Ad_Blocker.jpgIn the past three months, mobile ad blocking app installs grew by 3X. It’s an alarming statistic for publishers and advertisers. They recognize that ad blocking’s increasing popularity has the potential to be a disruptive force for their business models that rely on reaching large audiences to drive revenue.

The debate between ad blocker companies and the advertising and publishing industries is only just beginning, and it’s heated. At the Mobile World Congress last month, a conference session turned into a contentious battle between ad blocker startup, Shine, CEO Roi Carthy and advertising executives, including Benjamin Faes, managing director of media and platforms at Google. Shine’s technology enables network-level ad blocking, and it has already signed several major telecommunications companies in Europe.

On one side of the debate, advertising execs believe that ad blocking diminishes the overall quality of customers’ mobile experiences. Faes points out that many of the most popular YouTube videos are ads. The CEO of the International Advertising Bureau calls ad blocking unethical and even immoral. He points out that there is an unspoken contract between content consumers, publishers and advertisers in which free educational or entertaining content is provided in exchange for being advertised to. He says that ad blockers violate this agreement.

On the other side of the debate, ad blocker creators argue that the popularity of their products is indicative of a long overdue need for consumers to have more control over their digital experiences. When Apple iOS 9 launched last year, its ad blocking feature was one of the top downloads within days of its launch. Ad blocker companies make the case that advertising is losing because it is no longer relevant and users find it annoying.

In the middle of the debate are the businesses that depend on advertising to increase their revenue and grow their customer base. Ad blocking technology is still in its nascent stages, but it’s already reducing opportunities for brands to reach potential customers. As businesses respond to these changes, more organizations are looking for ways to reach customers on a one-to-one level.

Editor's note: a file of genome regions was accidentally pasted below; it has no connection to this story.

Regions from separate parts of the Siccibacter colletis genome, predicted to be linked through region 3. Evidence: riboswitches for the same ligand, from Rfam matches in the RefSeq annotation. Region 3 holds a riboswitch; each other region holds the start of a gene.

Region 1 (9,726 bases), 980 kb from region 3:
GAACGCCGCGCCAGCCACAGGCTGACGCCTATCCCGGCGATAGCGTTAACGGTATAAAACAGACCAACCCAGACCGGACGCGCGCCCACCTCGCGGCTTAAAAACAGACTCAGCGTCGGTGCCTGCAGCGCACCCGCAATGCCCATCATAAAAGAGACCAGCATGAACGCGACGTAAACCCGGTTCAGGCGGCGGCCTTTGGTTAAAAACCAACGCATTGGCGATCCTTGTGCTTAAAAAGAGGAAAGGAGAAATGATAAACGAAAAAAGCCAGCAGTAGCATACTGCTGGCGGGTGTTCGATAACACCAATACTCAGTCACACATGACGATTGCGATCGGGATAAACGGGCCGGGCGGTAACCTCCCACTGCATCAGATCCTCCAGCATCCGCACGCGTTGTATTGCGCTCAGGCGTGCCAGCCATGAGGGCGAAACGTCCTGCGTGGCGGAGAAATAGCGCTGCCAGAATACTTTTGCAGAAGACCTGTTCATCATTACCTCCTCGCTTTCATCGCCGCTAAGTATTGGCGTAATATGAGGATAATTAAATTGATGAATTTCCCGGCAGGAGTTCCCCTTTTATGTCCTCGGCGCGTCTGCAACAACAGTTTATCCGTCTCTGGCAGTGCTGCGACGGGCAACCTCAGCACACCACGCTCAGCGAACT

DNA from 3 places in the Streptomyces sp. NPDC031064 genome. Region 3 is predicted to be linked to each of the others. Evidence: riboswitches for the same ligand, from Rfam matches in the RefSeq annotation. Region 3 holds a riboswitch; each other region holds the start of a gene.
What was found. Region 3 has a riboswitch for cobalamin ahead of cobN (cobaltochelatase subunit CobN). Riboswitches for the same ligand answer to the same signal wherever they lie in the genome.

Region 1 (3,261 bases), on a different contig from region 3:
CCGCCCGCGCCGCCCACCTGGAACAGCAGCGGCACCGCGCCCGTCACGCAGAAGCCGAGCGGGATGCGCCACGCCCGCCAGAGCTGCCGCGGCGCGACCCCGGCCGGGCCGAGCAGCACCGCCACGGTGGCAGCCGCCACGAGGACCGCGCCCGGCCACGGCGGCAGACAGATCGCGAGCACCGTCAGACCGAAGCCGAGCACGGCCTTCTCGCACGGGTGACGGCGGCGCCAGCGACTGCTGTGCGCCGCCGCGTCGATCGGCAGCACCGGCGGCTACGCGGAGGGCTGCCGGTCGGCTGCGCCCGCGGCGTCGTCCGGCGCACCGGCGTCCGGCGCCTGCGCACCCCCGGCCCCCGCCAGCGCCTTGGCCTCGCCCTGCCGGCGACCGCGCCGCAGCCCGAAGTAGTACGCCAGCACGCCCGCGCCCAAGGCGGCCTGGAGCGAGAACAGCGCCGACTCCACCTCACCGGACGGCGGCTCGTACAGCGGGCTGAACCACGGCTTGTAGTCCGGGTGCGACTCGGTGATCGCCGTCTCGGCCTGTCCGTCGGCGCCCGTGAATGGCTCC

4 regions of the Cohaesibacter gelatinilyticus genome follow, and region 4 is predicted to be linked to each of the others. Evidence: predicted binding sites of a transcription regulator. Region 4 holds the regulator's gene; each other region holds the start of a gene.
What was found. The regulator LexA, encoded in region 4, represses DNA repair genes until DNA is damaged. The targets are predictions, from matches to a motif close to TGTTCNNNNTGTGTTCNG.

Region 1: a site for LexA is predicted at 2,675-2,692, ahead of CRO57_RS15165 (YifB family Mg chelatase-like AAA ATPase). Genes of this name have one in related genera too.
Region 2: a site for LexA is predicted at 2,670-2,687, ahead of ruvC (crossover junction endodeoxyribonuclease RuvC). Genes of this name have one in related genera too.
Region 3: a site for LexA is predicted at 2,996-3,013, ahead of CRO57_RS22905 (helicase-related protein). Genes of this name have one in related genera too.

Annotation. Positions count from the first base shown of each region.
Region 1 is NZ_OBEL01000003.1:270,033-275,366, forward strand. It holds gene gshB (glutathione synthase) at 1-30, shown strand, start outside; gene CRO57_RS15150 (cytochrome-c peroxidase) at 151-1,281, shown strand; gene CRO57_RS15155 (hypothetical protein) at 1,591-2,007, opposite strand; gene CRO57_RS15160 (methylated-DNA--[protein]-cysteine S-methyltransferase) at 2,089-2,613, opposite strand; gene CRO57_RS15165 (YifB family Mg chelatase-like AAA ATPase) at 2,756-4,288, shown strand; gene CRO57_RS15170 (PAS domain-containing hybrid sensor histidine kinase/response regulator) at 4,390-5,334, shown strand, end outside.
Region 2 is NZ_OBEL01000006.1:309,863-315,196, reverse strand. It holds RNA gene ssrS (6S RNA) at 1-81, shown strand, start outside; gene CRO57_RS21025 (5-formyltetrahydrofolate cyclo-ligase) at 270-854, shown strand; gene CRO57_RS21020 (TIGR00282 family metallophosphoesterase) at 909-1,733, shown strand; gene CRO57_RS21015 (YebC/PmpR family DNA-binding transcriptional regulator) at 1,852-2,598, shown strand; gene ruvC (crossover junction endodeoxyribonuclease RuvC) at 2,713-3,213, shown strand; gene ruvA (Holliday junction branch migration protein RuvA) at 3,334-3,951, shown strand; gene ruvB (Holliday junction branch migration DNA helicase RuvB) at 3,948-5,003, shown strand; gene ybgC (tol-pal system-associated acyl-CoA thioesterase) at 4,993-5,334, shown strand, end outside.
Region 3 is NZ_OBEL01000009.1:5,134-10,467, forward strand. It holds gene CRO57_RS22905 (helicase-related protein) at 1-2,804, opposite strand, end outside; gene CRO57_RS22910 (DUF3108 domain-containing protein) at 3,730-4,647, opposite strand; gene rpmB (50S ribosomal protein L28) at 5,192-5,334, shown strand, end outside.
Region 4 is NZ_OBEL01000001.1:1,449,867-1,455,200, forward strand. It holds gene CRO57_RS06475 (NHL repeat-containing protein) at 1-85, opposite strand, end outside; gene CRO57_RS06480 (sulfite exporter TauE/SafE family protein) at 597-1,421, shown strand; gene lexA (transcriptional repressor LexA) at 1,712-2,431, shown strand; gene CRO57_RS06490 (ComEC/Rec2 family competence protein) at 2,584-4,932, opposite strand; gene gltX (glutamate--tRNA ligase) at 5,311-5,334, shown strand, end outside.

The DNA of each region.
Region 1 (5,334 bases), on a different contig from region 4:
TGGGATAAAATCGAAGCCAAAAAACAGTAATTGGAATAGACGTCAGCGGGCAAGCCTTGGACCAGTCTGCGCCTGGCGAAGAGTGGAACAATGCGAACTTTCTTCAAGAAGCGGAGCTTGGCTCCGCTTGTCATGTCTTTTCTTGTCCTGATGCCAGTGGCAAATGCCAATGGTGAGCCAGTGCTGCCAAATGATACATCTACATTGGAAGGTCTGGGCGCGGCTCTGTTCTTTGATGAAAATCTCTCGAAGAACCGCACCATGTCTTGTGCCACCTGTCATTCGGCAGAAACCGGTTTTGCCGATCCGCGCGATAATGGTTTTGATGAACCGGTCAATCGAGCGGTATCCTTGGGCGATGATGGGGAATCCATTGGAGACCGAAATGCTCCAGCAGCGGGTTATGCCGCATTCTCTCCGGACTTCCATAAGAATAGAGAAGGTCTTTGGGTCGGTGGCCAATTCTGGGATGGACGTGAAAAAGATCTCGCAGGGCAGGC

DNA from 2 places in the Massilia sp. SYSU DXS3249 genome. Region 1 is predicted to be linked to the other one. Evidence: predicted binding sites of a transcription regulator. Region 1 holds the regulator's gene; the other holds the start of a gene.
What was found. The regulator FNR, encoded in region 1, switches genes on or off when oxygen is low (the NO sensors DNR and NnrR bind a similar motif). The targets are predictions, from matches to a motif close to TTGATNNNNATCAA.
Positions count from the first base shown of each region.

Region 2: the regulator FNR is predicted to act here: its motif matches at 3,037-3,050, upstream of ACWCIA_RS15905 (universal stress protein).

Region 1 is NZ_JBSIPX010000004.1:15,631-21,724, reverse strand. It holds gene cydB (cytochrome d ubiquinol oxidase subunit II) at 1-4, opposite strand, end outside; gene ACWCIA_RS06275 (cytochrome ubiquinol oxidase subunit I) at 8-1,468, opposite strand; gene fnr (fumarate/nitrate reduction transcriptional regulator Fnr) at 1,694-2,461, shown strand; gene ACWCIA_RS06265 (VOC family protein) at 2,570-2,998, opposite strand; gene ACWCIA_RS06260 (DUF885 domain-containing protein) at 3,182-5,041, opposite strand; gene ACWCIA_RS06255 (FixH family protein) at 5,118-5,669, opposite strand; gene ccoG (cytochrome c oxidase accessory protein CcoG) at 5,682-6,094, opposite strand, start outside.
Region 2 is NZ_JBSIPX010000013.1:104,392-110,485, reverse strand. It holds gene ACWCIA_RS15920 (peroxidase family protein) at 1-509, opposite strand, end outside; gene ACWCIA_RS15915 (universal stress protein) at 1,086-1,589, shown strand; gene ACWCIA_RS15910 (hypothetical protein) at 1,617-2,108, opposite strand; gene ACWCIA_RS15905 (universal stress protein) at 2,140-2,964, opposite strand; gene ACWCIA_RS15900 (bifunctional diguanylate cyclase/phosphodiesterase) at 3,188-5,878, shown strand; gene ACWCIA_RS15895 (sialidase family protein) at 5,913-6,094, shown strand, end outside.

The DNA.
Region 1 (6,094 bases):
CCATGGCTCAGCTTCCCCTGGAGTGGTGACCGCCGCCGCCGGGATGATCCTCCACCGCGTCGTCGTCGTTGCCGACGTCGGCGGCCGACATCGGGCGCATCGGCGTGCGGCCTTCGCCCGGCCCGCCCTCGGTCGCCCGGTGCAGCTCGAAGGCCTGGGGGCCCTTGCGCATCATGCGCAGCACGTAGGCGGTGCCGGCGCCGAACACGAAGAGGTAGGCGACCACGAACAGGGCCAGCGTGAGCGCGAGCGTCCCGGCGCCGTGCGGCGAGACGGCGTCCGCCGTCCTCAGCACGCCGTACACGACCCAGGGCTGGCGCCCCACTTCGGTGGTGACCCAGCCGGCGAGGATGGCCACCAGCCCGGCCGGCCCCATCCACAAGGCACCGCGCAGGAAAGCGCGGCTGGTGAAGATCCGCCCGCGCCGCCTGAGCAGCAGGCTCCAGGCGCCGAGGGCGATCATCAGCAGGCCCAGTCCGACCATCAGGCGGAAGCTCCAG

Regardless of your stance on the ad blocking issue, the trend is another factor driving the importance of personalized marketing the digital marketplace. Tailored offers for products and services not only results in higher revenue, it improves brand affinity and loyalty. In an Accenture survey, seventy-three percent of consumers said they prefer to do business with retailers who use personal information to make their shopping experience more relevant. Similarly, eighty-eight percent think companies should give them flexibility to control how their personal information is being used to personalize their shopping experience.

There are key identity management capabilities that enable personalized customer engagement. First of all, brands need a unified view of the customer that aggregates data being collected from multiple data silos. A single view supports seamless interactions across multiple channels and devices. Secondly, real-time data sync makes it possible for organizations to act on the most current data. It enables context-driven personalized experiences, such as location-based offers or coupons based on time of day. Third, the ability to capture customer preferences is crucial for one-to-one marketing that customers welcome instead of finding invasive. When a customer can select when and how they want to hear from a business and specify which topics interest them most, advertising and marketing becomes highly targeted and effective.

With a customers’ specific consent to reach out to them in ways that improve their experience and the identity management technology to support one-to-one outreach on a massive scale, businesses can build personalized relationships that inspire customer loyalty, whether or not ad blockers are part of the landscape.

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